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IV. STORY
 

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1. Beginnings

 
(vii) UNKNOWN OTHERWORLDS
 

Every problem of beginnings and backstories is multiplied a hundredfold in speculative fiction. In fantasy and SF, there’s so much more that the reader needs to be told—not just the backstory to the characters, but the backstory to the whole world.

Think of a realistic novel. We’re aware that the characters and main events are made up; quite likely, the street where the characters live is made up too; and possibly even the suburb. But spreading further afield, we eventually reach the bedrock of our own real world. San Francisco is still San Francisco, with its hills and bay; Union Square is still Union Square; the Barack Obama on the characters’ TV screens is the same Barack Obama as on our TV screens; and the Taliban they read about is the real-world Taliban we read about.

These things are all real in the sense that we can expect our real-world knowledge to apply to them. We’re not going to find Union Square inhabited by dinosaurs or the Taliban as a group of neo-Marxist socialists.

With speculative fiction, our thinking runs the other way. If these particular characters live under such different conditions, then the whole world must be fundamentally different. We can’t rely on any of our normal assumptions about history or geography. Things will keep on being unfamiliar however far we look.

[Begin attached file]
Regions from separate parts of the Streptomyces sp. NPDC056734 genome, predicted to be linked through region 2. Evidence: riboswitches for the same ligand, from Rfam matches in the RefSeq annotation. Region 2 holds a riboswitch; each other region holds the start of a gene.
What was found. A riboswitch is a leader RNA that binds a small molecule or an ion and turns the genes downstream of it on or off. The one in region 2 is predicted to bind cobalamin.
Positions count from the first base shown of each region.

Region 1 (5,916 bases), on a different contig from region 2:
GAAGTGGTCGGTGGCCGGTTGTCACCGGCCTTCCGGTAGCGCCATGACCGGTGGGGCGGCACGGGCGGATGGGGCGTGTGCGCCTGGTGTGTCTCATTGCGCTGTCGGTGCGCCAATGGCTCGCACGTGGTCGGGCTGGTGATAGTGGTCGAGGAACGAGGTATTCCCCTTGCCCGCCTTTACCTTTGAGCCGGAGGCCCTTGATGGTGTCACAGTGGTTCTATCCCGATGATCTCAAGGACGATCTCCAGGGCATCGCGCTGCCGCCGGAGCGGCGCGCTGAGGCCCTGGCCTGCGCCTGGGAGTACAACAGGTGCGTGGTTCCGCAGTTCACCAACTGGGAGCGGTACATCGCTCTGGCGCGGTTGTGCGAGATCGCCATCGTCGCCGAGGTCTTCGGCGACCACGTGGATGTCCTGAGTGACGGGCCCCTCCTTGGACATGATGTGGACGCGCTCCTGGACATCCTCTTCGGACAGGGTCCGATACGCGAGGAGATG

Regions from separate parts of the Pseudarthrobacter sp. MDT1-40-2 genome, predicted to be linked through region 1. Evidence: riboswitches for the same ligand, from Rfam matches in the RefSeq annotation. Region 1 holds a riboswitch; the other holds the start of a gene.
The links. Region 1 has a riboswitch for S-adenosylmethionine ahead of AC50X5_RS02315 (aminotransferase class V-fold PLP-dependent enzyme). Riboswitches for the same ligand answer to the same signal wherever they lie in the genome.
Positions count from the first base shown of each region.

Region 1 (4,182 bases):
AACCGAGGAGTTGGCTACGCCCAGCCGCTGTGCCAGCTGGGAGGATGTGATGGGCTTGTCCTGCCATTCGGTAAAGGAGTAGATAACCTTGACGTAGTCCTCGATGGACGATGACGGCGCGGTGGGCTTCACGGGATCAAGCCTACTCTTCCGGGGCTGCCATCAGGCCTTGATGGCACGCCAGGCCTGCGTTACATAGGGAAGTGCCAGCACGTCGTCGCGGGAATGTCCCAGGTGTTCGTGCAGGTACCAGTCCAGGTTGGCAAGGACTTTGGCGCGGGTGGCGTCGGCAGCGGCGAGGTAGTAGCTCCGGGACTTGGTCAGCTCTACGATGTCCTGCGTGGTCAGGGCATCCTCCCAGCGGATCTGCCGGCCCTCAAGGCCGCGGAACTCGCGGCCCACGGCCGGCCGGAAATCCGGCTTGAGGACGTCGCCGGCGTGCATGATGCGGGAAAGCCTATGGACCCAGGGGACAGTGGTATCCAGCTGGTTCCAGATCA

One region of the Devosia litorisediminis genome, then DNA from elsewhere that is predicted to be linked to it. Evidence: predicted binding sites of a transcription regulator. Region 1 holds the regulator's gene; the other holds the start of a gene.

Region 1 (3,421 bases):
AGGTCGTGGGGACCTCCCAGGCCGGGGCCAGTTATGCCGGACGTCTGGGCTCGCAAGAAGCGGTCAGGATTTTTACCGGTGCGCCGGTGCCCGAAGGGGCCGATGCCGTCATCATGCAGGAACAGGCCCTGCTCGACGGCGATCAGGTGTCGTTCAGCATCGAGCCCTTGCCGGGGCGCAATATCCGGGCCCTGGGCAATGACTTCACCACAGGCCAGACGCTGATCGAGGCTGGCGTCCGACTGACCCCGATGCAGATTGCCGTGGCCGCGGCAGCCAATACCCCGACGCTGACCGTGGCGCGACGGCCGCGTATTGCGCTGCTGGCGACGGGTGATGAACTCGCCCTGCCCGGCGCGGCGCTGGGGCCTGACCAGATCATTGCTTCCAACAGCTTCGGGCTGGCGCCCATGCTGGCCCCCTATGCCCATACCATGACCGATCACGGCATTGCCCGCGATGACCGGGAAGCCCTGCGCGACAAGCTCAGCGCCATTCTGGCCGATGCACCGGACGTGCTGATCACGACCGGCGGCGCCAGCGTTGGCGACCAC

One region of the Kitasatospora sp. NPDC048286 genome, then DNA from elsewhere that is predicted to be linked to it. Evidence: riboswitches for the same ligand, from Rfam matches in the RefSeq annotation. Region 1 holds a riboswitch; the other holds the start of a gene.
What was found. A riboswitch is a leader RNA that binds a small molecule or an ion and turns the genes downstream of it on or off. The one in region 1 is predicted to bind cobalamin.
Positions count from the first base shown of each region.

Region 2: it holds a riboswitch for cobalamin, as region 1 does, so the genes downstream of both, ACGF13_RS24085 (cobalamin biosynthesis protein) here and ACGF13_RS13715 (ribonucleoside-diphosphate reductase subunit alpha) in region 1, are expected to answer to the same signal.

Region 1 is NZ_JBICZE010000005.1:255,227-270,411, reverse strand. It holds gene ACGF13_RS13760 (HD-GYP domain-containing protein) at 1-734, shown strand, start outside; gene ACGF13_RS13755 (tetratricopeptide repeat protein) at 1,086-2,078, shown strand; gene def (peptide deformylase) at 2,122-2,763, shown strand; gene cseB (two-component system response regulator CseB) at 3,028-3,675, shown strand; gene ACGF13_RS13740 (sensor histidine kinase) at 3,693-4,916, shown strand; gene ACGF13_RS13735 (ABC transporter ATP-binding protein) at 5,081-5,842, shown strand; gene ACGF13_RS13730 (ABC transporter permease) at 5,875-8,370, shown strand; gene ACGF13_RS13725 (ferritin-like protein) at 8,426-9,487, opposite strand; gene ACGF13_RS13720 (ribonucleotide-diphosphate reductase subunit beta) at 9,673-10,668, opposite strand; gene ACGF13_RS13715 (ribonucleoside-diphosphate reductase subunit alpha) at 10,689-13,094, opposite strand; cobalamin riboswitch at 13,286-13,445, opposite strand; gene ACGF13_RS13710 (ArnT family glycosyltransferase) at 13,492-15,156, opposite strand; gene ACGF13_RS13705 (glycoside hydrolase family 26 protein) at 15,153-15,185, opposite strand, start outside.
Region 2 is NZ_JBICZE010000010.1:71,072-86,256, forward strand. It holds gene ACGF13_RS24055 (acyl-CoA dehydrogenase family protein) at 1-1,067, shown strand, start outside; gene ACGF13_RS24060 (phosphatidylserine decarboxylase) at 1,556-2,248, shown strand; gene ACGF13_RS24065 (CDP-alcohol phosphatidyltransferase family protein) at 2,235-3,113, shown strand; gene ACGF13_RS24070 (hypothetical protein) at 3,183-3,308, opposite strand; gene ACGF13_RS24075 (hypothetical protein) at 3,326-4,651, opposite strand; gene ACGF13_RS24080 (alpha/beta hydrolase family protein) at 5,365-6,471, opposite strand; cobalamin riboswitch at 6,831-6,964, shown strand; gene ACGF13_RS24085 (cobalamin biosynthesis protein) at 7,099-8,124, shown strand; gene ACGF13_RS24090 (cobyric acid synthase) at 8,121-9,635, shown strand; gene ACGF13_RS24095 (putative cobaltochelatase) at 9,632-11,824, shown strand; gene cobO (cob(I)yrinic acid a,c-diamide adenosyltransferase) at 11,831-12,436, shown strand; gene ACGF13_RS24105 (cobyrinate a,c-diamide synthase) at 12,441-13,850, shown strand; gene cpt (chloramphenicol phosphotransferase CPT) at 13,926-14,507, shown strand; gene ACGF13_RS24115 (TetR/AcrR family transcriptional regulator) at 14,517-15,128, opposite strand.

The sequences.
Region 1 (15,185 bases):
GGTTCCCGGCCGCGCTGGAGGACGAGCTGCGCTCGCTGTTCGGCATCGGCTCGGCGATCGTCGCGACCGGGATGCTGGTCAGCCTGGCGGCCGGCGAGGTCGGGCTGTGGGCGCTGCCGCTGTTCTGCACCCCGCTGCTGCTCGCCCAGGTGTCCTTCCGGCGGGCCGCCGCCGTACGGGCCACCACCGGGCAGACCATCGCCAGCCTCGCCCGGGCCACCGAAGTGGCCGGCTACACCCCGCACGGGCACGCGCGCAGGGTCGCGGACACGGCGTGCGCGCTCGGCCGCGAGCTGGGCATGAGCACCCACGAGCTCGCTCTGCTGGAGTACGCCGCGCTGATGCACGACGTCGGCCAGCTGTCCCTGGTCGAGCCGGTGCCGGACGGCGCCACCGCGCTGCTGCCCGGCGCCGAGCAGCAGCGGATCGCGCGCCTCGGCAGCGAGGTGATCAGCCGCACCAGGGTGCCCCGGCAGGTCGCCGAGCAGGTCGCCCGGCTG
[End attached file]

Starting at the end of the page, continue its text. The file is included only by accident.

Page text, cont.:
For anyone who loves speculative fiction, this is one of its special delights: the fascination of what’s possible on the borders, or beyond the borders, of the novel.

The Lord of the Rings is the first best example. Our imaginations play with the glimpsed wonders of the past (exactly what happened with Thangorodrim and Angband?), or the glimpsed realms in Middle Earth that Tolkien didn’t describe (the Easterlings and the realms around the Sea of Rh^um?).

(I won’t get into the argument on whether the answers provided in The Silmarillion lived up to the suggestions in LOTR … enough that we were desperate to learn more!)

However, the special delight is also a special curse. The great danger for all speculative fiction is ‘info-dumping’, when the writer shovels huge undigested loads of background material onto the reader. It’s so tempting to let the forward story disappear while explaining the different history and geography and general conditions of this world for pages at a time.

If balancing backstory and forward story is a juggling act in all genre fiction, then in speculative fiction it’s the juggling act supreme.

OTHER POINT OF VIEW TOPICS

(i) THE FAST GRAB

(ii) STARTING ON THE INSIDE

(iii) WHERE TO OPEN?

(iv) FEEDING THROUGH A BACKSTORY

(v) COMPRESSION & SHORT STORIES

(vi) POSING A QUESTION

(viii) STARTING FROM A CORNER

(ix) FANTASY PROLOGUES

Other Story Topics

2.Middles

3. Climax & After

4. Narrative Momentum

5. Pacing

 

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Richard Harland.